Health Policy$ense

The Affordable Care Act and Minority Health: Part IV (Workforce Diversity)

Significant Racial and Ethnic Disparities Persist

As the Affordable Care Act’s health insurance marketplaces begin their second year of open enrollment, LDI examines the current and potential impact of the ACA on the health of minority populations. This fourth post of a five-part series describes the current initiatives to diversify the health care workforce with greater minority participation.

Racial and ethnic minorities are underrepresented in the American health care workforce, something that has changed little in the past 20 years. Why does that matter? According to the U.S. Health Resources and Services Administration (HRSA), it matters because [underrepresented] minority health professionals, particularly physicians, disproportionately serve minority and other medically underserved populations, and because minority patients tend to receive better interpersonal care from practitioners of their own race or ethnicity, particularly in primary care and mental health settings.

The data reveal severe underrepresentation among certain minority groups in the health care workforce.  Although non-Hispanic Blacks make up 12.2% of the population, they account for 6.3% of active physicians, 5.8% of registered nurses (RNs), and 4.2% of physician assistants (PAs).  Hispanics make up 16.3% of the population, yet they account for 5.5% of physicians, 3.9% of RNs, and 4.7% of PAs. In contrast, non-Hispanic Whites and Asians make up 68.4% of the population, 86.5% of physicians, 83.2% of RNs, and 90.8% of PAs.

The Affordable Care Act recognized the importance of workforce issues when it created the National Health Care Workforce Commission, which has yet to meet because Congress has not authorized its funding. Beyond this commission, the ACA also established or updated a number of other programs that may have an impact on the racial and ethnic composition of the health care workforce. These include:

  • A $4 billion investment between 2010-2015 into the existing National Health Service Corps (NHSC), which offers scholarships and loan repayments to health professionals who work in poor or rural areas. About one third of professionals who currently receive NHSC support are racial and ethnic minorities.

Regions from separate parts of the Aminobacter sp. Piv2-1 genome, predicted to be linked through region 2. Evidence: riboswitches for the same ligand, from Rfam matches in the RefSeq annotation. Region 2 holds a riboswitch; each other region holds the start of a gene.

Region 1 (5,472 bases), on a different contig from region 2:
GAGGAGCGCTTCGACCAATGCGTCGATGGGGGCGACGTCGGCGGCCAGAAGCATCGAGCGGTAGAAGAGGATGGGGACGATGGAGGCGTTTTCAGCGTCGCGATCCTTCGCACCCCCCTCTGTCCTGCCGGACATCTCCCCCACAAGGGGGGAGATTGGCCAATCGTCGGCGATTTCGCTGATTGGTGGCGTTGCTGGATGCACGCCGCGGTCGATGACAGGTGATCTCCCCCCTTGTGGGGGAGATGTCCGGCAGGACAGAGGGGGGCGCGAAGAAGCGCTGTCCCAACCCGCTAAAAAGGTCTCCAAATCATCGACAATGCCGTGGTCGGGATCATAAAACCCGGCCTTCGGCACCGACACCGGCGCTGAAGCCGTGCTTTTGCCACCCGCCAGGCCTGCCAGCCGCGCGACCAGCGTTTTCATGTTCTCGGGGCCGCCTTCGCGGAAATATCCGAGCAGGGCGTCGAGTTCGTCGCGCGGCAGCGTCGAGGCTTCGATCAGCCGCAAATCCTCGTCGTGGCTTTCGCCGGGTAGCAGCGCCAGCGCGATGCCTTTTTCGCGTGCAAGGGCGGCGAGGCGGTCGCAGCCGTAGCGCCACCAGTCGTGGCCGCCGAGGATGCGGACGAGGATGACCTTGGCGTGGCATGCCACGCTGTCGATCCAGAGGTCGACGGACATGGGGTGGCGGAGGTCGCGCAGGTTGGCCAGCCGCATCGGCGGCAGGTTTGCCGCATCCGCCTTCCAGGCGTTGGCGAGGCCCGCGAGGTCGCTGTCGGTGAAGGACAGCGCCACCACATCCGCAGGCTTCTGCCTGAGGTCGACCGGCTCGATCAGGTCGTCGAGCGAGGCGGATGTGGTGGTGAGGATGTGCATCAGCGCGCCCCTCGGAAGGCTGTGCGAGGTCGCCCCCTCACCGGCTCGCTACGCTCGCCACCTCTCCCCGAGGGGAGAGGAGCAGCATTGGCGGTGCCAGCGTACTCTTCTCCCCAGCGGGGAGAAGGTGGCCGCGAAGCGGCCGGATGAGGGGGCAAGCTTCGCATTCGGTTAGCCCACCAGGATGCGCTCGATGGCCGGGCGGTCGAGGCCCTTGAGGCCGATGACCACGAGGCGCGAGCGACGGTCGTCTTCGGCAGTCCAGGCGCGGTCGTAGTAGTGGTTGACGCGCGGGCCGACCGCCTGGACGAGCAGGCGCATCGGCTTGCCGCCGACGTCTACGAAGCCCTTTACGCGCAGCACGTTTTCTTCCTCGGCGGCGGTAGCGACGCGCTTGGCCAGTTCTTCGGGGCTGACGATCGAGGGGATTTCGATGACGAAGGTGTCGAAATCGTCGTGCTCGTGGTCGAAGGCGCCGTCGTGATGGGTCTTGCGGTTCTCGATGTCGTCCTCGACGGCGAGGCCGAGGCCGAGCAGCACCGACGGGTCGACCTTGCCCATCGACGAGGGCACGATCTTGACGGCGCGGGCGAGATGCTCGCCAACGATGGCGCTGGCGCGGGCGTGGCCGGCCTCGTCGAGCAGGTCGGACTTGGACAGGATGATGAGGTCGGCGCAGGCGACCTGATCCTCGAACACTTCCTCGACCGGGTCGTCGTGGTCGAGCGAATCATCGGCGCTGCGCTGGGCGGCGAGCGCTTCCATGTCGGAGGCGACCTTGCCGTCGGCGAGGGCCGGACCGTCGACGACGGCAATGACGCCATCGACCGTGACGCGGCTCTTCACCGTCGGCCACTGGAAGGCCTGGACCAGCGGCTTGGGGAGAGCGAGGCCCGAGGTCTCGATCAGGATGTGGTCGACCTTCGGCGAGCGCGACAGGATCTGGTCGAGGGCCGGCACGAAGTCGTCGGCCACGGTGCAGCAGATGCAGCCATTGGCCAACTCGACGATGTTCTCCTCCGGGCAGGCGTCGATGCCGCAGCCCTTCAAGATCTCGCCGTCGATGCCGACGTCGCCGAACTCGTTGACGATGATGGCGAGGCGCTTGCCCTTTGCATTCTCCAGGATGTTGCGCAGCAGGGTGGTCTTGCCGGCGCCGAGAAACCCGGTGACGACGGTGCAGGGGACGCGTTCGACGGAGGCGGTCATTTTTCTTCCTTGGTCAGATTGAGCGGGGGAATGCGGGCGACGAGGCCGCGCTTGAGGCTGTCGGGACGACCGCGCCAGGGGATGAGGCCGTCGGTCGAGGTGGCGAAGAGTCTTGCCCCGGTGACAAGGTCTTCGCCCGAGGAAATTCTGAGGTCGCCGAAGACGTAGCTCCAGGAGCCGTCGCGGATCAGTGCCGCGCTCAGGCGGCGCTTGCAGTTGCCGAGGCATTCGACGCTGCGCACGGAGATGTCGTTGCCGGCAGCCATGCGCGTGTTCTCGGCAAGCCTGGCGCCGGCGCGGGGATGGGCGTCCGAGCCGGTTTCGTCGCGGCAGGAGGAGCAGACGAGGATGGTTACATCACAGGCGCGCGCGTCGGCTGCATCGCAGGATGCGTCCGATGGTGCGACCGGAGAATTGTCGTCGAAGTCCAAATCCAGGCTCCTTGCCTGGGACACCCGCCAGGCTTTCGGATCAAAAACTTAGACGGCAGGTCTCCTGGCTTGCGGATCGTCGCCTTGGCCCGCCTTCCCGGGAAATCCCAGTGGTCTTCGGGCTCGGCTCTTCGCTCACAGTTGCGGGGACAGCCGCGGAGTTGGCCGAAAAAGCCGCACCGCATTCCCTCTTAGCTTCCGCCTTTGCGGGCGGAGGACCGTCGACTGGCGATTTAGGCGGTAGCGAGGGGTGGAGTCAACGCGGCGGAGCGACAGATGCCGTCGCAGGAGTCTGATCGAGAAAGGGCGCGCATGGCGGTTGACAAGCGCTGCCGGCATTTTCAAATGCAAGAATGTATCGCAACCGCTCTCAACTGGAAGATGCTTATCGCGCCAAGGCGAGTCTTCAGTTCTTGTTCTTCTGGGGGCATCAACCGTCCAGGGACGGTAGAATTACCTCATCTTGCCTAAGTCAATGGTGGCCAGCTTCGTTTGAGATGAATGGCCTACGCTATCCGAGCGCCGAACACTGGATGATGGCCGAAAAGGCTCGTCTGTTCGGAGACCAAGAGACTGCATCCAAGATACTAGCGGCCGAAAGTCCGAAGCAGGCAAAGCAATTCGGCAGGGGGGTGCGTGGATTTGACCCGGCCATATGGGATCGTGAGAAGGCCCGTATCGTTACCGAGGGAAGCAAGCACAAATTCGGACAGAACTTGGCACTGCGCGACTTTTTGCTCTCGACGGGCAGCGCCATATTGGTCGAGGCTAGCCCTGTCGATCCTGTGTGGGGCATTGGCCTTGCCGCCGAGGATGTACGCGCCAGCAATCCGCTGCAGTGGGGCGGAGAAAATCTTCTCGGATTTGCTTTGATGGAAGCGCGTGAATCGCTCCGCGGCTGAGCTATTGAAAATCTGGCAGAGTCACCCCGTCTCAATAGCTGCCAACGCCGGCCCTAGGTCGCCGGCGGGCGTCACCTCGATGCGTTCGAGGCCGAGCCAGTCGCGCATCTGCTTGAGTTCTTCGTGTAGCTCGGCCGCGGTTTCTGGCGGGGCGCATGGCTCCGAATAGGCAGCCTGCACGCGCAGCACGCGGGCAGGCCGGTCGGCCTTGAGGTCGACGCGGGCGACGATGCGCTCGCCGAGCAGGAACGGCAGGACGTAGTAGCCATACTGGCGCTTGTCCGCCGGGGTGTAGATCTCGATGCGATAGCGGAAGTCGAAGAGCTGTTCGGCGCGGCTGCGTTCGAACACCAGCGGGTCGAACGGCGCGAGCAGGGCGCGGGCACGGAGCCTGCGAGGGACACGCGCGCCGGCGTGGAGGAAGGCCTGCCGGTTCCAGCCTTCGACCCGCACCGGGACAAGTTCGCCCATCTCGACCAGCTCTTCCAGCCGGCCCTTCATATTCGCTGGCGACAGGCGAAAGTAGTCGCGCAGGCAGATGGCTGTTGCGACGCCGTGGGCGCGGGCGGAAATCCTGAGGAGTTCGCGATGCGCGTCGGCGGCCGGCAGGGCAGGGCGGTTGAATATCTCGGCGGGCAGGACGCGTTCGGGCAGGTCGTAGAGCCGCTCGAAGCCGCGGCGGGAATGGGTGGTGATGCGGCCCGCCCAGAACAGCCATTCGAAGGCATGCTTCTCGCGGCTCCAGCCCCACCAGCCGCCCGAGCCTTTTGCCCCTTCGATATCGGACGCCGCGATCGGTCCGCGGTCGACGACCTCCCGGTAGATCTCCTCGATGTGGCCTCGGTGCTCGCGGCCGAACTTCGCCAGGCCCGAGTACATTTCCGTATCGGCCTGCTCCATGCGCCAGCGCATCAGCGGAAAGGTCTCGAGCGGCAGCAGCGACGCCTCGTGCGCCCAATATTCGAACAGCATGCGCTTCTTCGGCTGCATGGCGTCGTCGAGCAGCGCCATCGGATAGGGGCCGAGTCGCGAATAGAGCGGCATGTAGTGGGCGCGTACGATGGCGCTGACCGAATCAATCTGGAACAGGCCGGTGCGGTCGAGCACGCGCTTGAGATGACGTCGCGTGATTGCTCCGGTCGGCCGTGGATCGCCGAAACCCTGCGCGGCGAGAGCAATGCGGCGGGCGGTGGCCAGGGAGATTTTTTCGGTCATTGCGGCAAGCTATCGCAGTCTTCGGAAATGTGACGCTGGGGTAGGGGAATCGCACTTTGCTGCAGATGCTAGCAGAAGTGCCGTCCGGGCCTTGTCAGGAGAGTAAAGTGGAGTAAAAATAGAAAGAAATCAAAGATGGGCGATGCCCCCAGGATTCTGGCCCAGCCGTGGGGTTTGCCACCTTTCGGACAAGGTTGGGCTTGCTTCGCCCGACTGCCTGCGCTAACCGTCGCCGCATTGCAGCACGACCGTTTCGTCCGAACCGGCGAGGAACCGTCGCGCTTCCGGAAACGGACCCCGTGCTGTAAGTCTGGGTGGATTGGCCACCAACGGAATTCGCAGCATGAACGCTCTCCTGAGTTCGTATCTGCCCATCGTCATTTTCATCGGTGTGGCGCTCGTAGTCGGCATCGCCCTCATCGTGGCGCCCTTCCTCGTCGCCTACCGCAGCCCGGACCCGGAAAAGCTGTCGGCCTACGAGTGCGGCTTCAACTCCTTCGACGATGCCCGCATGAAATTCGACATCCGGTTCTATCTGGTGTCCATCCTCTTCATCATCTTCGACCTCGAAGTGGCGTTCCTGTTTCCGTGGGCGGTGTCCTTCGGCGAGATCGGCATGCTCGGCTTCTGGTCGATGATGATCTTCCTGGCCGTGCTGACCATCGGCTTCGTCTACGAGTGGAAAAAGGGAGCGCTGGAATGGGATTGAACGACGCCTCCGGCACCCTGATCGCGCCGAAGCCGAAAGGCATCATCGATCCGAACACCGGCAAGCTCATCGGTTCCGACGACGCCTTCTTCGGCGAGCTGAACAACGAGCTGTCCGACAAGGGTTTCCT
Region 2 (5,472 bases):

• Expanded loan repayments and scholarship funding for disadvantaged students, many of who are members of underrepresented minority groups. The ACA reauthorized the Health Careers Opportunity Program (HCOP), which received funding of $60 million over five years; the Scholarships for Disadvantaged Students program, which received $47 million a year; and Nursing Workforce Diversity Program, which received $16 million a year.  HCOP was not reauthorized in 2015.
  • Reauthorization of Title VII Centers of Excellence (COE), which received $23 million in 2010-2015. This has funded 19 awards to historically Black Colleges and Universities (HBCUs), Hispanic COEs, Native American COEs, and “other” health professions schools that meet the program requirements. Grants support programs that enhance the academic performance of underrepresented minority students, support minority faculty development, and facilitate research on minority health issues.
  • Creation of the Health Profession Opportunity Grants (HPOG) program, which received $67 million over five years.  HPOG provides education and training in allied health professions to recipients of Temporary Assistance for Needy Families (TANF) or other low-income people. Over five years, 32 organizations (included five Indian Tribal entities) received grants.
  • Grants to support the Community Health Workforce (community health workers), who work in “medically underserved communities, particularly racial and ethnic minority populations.” As mentioned yesterday, this provision has not received funding from Congress.


Although the ACA recognized the importance of increased diversity in the health care workforce, the impact of its programs will limited by reductions in the funding originally authorized, the time-limited scope of the legislation, and the long pipeline needed to change the racial/ethnic distribution of health care professionals. Programs that can “feed” the pipeline at early educational levels (such as PennLDI’s SUMR program) will be needed to make a substantial impact on diversity. Ironically, HCOP, a program that funded initiatives at K-12, baccalaureate, and post-baccalaureate levels, was discontinued because the federal budget “is prioritizing investing in programs that have a more immediate impact on the production of health professionals by supporting students who have committed to and are in training as health care professionals.” Nevertheless, the inclusion of diversity programs and goals the ACA is an encouraging direction. As racial and ethnic minorities become an even larger portion of the population in the near future, these programs will need to be implemented earlier and longer in the educational process.